A Knitting Pattern Designer's Guide to Collaborating with Indie Yarn Dyers

Updated: Feb 6

As a new knitting pattern designer, it's often a dream to think of collaborating yarn dyers. I remember feeling like I'd be a "real" designer as soon as I started collaborating with yarn dyers.

{Spoiler alert: I still didn't feel like a "real" designer after I'd collaborated with a dozen yarn dyers... imposter syndrome can be a big liar.} I actually find it a bit shocking that yarn dyers were so willing to collaborate with me when I only had three published knitting patterns (and 0 pattern sales), but the truth is, I've always dreamed big and been a believer in asking for the opportunities that you want.


A knitwear designer's guide to collaborating with indie yarn dyers

My First Collaboration with Indie Yarn Dyers


I had a vision to create a collection of four shawl knitting patterns, all with very specific themes, stitch motifs, and colors... and each with a different yarn dyer's yarn. So that's what I did. To say it was "a piece of cake" would be a stretch. I definitely stressed when I received several "not interested" responses, and even worse a lack of response... but, to be honest, I'd have to go back to my emails to even see how many or who they were! I worried that I wouldn't have the yarn in time to release my big collection for New Years.


But the truth is, it all came together and worked perfectly. And that collection still contains some of my absolute favorite pattern designs... and yarns. It's the Guiding Principles Collection, with Hope, Trust, Patience, and Endurance Shawls, if you're curious. You can find it on my website and Ravelry.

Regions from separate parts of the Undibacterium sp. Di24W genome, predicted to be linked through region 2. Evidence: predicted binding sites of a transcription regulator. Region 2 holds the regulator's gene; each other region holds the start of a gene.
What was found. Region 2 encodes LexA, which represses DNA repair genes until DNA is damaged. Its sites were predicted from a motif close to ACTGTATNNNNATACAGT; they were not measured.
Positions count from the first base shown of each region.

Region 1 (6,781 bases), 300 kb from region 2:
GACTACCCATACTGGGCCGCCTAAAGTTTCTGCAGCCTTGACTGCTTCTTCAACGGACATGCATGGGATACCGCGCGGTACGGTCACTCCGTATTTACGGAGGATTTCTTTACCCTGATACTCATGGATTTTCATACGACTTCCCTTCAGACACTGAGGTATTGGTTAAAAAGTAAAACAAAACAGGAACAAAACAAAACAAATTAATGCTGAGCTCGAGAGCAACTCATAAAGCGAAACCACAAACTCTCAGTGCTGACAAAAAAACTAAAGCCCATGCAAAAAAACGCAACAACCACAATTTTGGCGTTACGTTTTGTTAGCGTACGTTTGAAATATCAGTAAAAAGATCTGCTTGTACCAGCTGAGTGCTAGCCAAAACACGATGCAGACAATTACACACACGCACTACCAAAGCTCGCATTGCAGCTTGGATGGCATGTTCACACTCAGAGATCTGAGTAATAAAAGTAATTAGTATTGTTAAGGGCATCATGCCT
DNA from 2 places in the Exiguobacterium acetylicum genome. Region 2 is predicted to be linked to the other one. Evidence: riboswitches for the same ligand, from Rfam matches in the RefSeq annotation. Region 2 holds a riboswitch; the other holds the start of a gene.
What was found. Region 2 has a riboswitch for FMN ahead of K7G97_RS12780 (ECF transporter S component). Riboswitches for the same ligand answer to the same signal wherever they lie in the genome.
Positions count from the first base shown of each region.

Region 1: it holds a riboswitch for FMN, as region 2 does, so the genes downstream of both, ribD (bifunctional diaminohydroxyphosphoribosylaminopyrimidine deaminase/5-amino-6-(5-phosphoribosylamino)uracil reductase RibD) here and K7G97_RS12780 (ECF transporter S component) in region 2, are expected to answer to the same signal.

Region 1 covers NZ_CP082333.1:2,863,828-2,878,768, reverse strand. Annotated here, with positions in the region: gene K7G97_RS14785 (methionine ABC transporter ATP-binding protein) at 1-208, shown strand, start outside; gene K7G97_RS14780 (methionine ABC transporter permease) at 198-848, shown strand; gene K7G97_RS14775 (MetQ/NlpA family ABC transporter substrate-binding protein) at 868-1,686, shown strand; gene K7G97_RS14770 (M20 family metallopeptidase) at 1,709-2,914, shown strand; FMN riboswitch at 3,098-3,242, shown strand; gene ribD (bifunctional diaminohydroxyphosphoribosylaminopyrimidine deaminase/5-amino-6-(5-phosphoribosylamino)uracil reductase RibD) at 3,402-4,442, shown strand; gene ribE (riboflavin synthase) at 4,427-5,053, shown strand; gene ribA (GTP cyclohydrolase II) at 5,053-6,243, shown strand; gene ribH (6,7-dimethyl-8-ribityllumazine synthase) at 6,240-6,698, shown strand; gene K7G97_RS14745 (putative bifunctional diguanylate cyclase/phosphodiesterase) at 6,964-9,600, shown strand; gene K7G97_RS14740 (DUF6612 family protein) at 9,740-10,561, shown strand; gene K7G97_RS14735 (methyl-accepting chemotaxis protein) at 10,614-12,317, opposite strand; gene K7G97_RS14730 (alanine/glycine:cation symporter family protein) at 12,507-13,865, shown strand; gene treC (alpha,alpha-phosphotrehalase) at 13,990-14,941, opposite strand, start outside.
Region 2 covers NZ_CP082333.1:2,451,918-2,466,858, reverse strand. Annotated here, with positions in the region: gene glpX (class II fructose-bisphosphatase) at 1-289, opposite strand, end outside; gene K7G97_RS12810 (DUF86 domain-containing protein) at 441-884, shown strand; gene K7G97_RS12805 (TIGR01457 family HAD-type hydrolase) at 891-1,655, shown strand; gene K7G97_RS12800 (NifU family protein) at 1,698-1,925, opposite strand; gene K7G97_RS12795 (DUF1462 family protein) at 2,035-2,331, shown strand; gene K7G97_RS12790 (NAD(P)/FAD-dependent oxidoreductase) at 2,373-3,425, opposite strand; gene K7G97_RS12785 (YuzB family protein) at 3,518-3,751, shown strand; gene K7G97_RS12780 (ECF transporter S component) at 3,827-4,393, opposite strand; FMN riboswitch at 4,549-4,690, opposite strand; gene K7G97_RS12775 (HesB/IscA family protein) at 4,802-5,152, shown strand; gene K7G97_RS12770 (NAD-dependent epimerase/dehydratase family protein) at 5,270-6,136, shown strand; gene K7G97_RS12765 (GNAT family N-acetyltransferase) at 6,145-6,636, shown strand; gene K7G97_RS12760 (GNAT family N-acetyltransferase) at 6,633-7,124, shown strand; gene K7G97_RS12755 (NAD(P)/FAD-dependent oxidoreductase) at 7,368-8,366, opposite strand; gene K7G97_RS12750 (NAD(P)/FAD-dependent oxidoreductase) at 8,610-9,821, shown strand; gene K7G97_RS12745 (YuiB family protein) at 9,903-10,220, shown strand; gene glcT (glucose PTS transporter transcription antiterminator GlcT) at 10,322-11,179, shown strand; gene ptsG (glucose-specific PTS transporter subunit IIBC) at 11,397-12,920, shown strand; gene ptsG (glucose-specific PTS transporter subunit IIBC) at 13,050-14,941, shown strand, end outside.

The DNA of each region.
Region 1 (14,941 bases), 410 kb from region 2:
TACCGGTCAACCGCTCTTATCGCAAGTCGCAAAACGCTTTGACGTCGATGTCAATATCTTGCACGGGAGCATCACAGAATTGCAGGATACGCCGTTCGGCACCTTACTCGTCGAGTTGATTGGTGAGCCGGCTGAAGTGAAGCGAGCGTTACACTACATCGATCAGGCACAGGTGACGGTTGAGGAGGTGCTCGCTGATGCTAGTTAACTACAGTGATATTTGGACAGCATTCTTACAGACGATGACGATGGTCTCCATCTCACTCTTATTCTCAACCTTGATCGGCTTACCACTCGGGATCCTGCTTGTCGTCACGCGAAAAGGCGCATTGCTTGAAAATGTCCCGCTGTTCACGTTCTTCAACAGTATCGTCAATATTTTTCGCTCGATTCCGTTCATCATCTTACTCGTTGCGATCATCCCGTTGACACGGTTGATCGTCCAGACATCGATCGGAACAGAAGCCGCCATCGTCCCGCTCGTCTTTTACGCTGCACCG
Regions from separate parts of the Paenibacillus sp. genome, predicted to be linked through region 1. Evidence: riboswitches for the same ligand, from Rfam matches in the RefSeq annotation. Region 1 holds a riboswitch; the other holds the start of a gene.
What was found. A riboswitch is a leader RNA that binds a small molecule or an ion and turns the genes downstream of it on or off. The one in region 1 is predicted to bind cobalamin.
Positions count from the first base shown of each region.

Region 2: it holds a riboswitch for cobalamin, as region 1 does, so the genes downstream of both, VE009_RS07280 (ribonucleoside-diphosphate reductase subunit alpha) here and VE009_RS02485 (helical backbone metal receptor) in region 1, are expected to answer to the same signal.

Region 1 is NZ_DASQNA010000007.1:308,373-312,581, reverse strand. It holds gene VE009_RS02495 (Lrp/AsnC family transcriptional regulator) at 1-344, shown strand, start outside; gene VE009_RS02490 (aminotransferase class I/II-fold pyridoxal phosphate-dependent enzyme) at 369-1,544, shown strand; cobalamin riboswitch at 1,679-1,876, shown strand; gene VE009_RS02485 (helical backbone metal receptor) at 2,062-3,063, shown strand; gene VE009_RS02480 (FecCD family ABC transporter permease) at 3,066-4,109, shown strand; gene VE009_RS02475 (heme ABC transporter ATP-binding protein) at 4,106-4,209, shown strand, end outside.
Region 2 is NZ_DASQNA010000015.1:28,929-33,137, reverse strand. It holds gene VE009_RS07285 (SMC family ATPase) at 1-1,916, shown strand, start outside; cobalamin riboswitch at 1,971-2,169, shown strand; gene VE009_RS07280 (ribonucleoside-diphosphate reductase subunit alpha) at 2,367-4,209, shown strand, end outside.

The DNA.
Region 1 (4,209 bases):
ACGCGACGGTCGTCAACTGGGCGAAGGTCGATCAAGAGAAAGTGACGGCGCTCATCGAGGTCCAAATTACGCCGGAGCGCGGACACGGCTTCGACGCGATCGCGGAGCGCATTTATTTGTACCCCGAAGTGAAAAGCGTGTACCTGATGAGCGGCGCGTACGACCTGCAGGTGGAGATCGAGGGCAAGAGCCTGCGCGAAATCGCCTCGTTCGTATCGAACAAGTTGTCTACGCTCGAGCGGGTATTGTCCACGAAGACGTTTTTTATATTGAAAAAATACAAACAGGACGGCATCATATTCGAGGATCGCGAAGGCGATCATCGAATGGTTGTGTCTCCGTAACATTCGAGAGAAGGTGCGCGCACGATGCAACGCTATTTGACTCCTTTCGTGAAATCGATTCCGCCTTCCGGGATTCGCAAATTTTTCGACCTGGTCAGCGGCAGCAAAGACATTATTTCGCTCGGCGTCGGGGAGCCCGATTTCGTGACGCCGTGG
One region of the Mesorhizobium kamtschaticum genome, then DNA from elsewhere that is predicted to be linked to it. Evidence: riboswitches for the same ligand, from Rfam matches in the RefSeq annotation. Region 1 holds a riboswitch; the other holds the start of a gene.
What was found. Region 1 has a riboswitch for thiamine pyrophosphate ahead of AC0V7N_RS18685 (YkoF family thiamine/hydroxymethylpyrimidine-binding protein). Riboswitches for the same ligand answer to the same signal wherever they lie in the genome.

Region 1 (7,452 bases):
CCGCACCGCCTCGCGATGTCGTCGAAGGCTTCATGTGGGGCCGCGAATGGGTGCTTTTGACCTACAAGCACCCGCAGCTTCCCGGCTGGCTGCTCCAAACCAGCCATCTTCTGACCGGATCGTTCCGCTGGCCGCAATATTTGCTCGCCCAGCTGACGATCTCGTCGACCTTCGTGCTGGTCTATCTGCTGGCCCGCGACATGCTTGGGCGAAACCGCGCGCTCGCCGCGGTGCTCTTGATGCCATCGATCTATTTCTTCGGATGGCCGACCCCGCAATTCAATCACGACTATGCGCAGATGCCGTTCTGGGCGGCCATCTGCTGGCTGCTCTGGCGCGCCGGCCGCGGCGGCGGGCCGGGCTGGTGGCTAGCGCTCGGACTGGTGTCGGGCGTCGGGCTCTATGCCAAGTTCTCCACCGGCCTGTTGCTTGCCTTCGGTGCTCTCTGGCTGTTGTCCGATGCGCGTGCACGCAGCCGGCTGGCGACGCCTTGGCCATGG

Continuing to Work with Indie Yarn Dyers


Since that first collaboration, I've been hooked. I absolutely love working with and sharing the art of indie yarn dyers. Nearly all of my knitting patterns have been the result of collaborating with indie yarn dyers.


I've now worked with over 20 indie yarn dyers (and I've worked with several of them on multiple designs). In fall/winter 2020, I decided to send out a survey to all of the pattern designers that I'd worked with up to that date to get their feedback: what they liked/didn't like, what is helpful for them, and so on. In fall 2021, I hosted three knitting pattern designers inside the Design Circle to talk all about Designer/Dyer collaborations.


And so it is with all of this experience and feedback from designers that I share the ins and outs of collaborating with indie yarn dyers for your knitting pattern designers.



Why Collaborate with Yarn Dyers?


If you're not very familiar with how collaborations work between pattern designs and yarn dyers, you might be wondering, "Why would I choose to collaborate with a yarn dyer?"


There are two main reasons why crochet and knitting pattern designers choose to collaborate with yarn companies, whether that is indie yarn dyers or larger yarn corporations.


First of all, you typically receive free yarn support for your pattern design for free. As a beginning knitting pattern designer to make any money off your pattern designs as it is, this can be a huge weight lifted from your shoulders.


Secondly, a huge benefit of any collaboration is that you share each other's work. So, as you work with a yarn company, you're sharing about their yarn via your marketing, all of your photos, on your pattern information page, and in the pattern itself. In return, the yarn company will often (keep reading for information on setting expectations!) share your design in their marketing.


And bonus: by working in a collaboration, you start to build a relationship with another business in the industry. If the collaboration went well, you're likely to want to collaborate together again, and you're both likely to recommend each other's services and products in the future.



How a Collaboration Between an Indie Yarn Dyer and a Knitting Pattern Designer Works


Keep in mind that not all yarn dyers will work exactly the same way, but here's the typical process for collaborating with indie yarn dyers.



#1: You, as the knitting pattern desi